Intercellular communication is critical for multicellularity. It coordinates the activities within individual cells to support the function of an organism as a whole. Plants have developed remarkable cellular machines –the plasmodesmata (PD) pores- which interconnect every single cell within the plant body, establishing direct membrane and cytoplasmic continuity, a situation unique to plants. PD’s are indispensable for plant life. They control the flux of molecules between cells and are decisive for development, environmental adaptation and defense against viruses for example. However, how PD’s integrate signalling to coordinate responses at a multicellular level remains unclear.
A striking feature of PD organisation, setting them apart from animal cell junctions, is a strand of endoplasmic reticulum (ER) running through the pore, tethered extremely tight (~10nm) to the plasma membrane (PM) by unidentified “spokes”. To date, the function of ER-PM contacts at PD remains a complete enigma. We propose here a pioneer project based on very recent data, to explore the function of organelle tethering for intercellular signalling by three interconnected workpackages that will feed each other to build up a cohesive program research by 1) Identifying the mechanisms of membrane-tethering at the atomic/molecular level by combining biophysical assays and molecular dynamics modelling; 2) Elucidating the dynamics and architecture of ER-PM contact sites at PD using cutting edge electron tomography (ET) and cryo-electron microscopy (cryo-EM); 3) Uncovering the function of ER-PM apposition for plant intercellular communication using plant genetics and cell biology.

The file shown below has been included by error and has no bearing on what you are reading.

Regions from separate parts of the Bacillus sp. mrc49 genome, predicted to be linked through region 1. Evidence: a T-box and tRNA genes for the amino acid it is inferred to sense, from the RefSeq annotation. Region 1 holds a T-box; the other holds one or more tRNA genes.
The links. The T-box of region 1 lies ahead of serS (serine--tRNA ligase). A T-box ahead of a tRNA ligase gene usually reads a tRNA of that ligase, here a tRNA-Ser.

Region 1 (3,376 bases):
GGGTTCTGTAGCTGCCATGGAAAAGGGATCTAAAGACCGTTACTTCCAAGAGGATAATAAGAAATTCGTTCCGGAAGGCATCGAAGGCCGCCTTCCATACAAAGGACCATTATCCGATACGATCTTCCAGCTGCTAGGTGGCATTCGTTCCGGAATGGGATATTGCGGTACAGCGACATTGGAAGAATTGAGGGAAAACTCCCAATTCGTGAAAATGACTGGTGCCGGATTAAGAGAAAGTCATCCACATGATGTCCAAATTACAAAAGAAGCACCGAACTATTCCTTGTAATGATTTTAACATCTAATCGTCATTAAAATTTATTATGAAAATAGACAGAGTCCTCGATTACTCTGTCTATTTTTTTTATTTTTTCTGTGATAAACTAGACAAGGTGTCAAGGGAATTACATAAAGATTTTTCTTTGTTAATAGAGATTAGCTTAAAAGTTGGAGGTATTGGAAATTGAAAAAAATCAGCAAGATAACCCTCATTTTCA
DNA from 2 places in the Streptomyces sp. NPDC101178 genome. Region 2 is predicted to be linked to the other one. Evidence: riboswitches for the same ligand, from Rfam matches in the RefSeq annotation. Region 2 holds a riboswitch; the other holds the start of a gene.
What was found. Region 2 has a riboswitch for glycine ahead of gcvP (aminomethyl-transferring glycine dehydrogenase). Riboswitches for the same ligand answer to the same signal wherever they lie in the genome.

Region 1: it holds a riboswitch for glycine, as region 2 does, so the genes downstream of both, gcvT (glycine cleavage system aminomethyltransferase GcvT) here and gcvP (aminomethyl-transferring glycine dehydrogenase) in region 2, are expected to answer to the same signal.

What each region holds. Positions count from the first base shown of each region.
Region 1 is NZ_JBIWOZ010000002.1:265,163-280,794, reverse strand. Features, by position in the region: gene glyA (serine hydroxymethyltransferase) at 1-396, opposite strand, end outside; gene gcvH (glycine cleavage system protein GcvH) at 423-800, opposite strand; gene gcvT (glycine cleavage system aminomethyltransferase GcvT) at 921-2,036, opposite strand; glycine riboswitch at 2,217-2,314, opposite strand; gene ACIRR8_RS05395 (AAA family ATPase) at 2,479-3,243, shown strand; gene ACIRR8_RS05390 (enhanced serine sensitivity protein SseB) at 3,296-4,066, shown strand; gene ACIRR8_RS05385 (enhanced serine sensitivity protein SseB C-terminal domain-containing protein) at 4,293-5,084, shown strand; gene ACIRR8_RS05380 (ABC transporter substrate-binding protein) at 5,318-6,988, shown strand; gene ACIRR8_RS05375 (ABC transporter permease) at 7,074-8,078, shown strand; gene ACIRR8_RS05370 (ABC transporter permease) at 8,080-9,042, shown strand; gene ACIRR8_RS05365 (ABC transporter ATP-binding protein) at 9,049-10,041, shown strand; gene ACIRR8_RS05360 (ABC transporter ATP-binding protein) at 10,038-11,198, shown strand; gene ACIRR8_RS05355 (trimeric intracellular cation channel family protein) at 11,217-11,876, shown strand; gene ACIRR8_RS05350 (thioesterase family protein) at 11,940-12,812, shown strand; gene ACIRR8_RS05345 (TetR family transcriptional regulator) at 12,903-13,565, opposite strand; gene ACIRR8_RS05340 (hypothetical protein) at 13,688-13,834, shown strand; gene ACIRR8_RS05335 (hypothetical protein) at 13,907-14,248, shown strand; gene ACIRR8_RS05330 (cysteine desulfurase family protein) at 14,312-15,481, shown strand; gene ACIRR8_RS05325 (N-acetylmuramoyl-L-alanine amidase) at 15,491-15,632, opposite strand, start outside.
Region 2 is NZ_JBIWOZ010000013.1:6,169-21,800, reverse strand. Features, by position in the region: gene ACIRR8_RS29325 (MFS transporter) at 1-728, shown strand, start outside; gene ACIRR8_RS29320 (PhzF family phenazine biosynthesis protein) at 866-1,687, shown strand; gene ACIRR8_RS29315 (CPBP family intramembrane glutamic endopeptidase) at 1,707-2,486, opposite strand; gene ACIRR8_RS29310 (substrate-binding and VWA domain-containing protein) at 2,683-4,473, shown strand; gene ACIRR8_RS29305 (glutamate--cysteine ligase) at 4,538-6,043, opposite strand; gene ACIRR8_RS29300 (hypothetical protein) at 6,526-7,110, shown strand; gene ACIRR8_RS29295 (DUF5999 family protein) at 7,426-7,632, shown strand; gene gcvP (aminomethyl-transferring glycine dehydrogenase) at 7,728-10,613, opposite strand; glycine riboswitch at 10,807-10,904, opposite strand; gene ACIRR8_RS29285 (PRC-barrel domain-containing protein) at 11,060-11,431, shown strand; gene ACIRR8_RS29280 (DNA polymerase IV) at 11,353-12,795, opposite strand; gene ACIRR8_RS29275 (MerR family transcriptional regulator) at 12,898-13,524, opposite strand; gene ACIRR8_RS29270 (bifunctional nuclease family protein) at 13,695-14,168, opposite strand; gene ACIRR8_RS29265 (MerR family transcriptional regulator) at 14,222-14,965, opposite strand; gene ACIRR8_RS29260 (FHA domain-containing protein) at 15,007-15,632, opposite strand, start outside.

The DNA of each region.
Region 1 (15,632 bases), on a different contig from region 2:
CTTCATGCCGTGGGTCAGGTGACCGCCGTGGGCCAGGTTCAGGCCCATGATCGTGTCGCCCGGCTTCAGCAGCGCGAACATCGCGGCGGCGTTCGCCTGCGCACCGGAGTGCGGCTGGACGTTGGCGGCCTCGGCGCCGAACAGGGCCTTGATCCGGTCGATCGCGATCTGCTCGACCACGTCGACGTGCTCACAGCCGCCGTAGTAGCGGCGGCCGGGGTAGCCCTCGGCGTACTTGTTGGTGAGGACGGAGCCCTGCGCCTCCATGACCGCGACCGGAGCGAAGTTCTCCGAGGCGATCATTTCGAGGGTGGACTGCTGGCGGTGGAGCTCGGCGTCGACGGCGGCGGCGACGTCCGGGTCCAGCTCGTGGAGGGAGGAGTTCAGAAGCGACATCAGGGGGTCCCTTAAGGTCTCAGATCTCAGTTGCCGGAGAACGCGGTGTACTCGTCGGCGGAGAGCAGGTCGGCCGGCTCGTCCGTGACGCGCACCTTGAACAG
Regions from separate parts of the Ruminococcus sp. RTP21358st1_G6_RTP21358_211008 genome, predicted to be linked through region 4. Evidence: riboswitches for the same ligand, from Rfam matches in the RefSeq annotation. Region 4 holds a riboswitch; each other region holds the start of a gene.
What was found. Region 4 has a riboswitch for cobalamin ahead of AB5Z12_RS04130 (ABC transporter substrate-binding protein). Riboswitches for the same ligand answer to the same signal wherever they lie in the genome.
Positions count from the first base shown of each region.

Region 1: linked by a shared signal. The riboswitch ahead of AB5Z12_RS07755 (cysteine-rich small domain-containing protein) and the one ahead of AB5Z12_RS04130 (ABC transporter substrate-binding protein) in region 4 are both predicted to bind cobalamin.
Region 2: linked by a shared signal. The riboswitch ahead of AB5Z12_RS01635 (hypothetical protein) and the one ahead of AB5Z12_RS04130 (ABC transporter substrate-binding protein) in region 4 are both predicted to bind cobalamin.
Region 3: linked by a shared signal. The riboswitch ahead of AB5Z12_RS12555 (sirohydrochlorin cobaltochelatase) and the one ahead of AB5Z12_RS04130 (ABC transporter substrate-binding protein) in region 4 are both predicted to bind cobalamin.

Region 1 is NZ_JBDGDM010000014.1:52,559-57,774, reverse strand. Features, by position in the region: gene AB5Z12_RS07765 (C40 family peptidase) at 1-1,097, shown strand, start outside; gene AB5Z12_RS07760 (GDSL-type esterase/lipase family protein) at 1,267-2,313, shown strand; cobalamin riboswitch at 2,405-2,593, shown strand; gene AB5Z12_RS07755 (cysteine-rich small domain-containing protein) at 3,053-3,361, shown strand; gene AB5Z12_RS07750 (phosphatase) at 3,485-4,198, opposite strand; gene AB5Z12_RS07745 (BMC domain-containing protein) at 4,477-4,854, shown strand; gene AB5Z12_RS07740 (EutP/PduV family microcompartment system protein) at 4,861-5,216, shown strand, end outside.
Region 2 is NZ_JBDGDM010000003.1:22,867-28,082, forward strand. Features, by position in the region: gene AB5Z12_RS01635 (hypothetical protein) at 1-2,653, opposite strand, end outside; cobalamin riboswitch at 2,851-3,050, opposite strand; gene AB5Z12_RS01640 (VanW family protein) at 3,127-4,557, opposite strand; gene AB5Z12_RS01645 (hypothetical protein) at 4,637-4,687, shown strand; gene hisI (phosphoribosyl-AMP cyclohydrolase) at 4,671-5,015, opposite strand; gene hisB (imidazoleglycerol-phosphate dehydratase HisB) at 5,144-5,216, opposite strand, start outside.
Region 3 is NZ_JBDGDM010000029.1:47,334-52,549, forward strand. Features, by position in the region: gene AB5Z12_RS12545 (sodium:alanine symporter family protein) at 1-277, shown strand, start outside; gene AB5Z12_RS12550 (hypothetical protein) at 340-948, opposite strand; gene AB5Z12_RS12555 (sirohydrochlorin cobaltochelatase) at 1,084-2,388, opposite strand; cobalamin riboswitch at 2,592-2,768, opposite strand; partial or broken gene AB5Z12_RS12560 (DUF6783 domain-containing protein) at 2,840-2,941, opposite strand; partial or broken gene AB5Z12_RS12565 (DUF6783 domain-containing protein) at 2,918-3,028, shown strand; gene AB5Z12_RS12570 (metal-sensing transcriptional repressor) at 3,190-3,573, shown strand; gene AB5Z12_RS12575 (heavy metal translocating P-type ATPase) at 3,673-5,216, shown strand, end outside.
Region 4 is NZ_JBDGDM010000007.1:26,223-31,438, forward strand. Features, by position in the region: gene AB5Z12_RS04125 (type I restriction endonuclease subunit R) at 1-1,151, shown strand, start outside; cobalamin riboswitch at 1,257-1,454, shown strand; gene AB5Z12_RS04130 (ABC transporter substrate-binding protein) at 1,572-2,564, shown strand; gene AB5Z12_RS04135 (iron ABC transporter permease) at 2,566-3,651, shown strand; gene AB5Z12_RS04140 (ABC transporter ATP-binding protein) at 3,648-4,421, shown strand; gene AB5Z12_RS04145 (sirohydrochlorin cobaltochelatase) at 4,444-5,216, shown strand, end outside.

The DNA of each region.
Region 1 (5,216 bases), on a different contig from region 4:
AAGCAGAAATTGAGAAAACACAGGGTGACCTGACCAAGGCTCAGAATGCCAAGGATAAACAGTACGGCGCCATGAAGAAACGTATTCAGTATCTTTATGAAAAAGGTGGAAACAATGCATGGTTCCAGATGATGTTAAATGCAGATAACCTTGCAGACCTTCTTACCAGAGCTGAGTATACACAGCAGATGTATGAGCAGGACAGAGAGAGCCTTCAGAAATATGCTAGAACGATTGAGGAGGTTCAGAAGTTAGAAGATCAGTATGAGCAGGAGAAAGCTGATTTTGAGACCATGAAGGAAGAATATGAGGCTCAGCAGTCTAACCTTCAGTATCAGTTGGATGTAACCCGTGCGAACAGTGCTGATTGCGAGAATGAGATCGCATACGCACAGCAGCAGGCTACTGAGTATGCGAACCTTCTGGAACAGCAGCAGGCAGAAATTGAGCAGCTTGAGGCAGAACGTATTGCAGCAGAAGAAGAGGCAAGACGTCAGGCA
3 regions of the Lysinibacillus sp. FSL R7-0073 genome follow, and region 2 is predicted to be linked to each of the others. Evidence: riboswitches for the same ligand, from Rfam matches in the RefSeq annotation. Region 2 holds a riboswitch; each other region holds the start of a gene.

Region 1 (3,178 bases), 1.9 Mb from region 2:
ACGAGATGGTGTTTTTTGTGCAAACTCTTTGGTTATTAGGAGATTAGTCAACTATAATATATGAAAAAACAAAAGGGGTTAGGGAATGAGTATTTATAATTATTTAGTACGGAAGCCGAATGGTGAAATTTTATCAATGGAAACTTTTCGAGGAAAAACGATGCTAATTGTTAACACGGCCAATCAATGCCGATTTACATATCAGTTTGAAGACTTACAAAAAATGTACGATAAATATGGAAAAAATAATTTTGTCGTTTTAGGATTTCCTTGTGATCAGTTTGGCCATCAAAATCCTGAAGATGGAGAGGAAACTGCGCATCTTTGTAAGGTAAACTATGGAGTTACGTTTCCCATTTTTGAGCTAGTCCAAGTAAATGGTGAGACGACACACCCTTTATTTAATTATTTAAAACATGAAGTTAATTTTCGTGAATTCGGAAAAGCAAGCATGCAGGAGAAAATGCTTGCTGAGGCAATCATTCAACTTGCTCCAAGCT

This CDR project funded by FRS-FNRS is carried out in tight collaboration with the Team of Dr Emmanuelle Bayer, recently granted by an ERC funding (Laboratoire de Biogénèse Membranaire, University of Bordeaux, France). Jules Petit, a PhD student is involved in this project.